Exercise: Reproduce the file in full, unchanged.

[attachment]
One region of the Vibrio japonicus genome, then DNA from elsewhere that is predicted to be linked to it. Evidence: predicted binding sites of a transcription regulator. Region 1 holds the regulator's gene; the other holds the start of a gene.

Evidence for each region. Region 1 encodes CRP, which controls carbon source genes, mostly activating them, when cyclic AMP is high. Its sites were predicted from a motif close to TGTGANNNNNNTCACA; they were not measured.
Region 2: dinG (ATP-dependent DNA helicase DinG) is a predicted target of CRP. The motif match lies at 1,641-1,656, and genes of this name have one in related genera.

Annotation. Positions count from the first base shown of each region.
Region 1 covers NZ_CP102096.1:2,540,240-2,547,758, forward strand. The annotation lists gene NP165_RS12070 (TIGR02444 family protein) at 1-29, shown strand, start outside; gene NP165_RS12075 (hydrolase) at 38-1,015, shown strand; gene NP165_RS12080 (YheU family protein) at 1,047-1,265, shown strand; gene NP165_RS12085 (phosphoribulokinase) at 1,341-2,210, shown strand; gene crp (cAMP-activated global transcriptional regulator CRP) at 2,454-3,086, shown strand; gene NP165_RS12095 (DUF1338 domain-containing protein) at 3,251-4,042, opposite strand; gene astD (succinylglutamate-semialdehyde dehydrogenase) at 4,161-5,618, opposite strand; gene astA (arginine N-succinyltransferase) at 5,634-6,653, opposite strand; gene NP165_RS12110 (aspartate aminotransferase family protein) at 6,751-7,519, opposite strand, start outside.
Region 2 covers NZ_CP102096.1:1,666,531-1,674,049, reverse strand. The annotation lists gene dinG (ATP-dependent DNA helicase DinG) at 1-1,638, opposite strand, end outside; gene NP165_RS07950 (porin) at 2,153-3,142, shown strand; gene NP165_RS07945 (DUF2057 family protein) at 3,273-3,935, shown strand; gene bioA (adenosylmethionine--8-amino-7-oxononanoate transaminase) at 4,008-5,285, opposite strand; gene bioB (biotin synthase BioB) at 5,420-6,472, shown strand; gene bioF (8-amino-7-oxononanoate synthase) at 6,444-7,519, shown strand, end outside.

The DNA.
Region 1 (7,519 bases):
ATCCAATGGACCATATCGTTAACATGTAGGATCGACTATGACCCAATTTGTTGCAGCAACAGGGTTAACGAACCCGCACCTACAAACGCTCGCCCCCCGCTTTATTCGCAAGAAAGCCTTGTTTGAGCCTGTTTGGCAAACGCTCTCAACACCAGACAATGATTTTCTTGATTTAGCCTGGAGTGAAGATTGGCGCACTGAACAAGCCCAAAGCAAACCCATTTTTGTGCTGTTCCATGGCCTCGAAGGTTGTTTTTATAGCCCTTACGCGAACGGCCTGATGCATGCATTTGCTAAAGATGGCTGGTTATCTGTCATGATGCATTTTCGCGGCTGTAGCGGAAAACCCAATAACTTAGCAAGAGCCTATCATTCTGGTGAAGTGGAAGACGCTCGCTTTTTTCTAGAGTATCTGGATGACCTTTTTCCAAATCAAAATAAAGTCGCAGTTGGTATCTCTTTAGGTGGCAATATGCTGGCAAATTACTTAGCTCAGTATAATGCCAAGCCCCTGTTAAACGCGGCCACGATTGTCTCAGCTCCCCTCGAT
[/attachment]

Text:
One region of the Vibrio japonicus genome, then DNA from elsewhere that is predicted to be linked to it. Evidence: predicted binding sites of a transcription regulator. Region 1 holds the regulator's gene; the other holds the start of a gene.

Evidence for each region. Region 1 encodes CRP, which controls carbon source genes, mostly activating them, when cyclic AMP is high. Its sites were predicted from a motif close to TGTGANNNNNNTCACA; they were not measured.
Region 2: dinG (ATP-dependent DNA helicase DinG) is a predicted target of CRP. The motif match lies at 1,641-1,656, and genes of this name have one in related genera.

Annotation. Positions count from the first base shown of each region.
Region 1 covers NZ_CP102096.1:2,540,240-2,547,758, forward strand. The annotation lists gene NP165_RS12070 (TIGR02444 family protein) at 1-29, shown strand, start outside; gene NP165_RS12075 (hydrolase) at 38-1,015, shown strand; gene NP165_RS12080 (YheU family protein) at 1,047-1,265, shown strand; gene NP165_RS12085 (phosphoribulokinase) at 1,341-2,210, shown strand; gene crp (cAMP-activated global transcriptional regulator CRP) at 2,454-3,086, shown strand; gene NP165_RS12095 (DUF1338 domain-containing protein) at 3,251-4,042, opposite strand; gene astD (succinylglutamate-semialdehyde dehydrogenase) at 4,161-5,618, opposite strand; gene astA (arginine N-succinyltransferase) at 5,634-6,653, opposite strand; gene NP165_RS12110 (aspartate aminotransferase family protein) at 6,751-7,519, opposite strand, start outside.
Region 2 covers NZ_CP102096.1:1,666,531-1,674,049, reverse strand. The annotation lists gene dinG (ATP-dependent DNA helicase DinG) at 1-1,638, opposite strand, end outside; gene NP165_RS07950 (porin) at 2,153-3,142, shown strand; gene NP165_RS07945 (DUF2057 family protein) at 3,273-3,935, shown strand; gene bioA (adenosylmethionine--8-amino-7-oxononanoate transaminase) at 4,008-5,285, opposite strand; gene bioB (biotin synthase BioB) at 5,420-6,472, shown strand; gene bioF (8-amino-7-oxononanoate synthase) at 6,444-7,519, shown strand, end outside.

The DNA.
Region 1 (7,519 bases):
ATCCAATGGACCATATCGTTAACATGTAGGATCGACTATGACCCAATTTGTTGCAGCAACAGGGTTAACGAACCCGCACCTACAAACGCTCGCCCCCCGCTTTATTCGCAAGAAAGCCTTGTTTGAGCCTGTTTGGCAAACGCTCTCAACACCAGACAATGATTTTCTTGATTTAGCCTGGAGTGAAGATTGGCGCACTGAACAAGCCCAAAGCAAACCCATTTTTGTGCTGTTCCATGGCCTCGAAGGTTGTTTTTATAGCCCTTACGCGAACGGCCTGATGCATGCATTTGCTAAAGATGGCTGGTTATCTGTCATGATGCATTTTCGCGGCTGTAGCGGAAAACCCAATAACTTAGCAAGAGCCTATCATTCTGGTGAAGTGGAAGACGCTCGCTTTTTTCTAGAGTATCTGGATGACCTTTTTCCAAATCAAAATAAAGTCGCAGTTGGTATCTCTTTAGGTGGCAATATGCTGGCAAATTACTTAGCTCAGTATAATGCCAAGCCCCTGTTAAACGCGGCCACGATTGTCTCAGCTCCCCTCGAT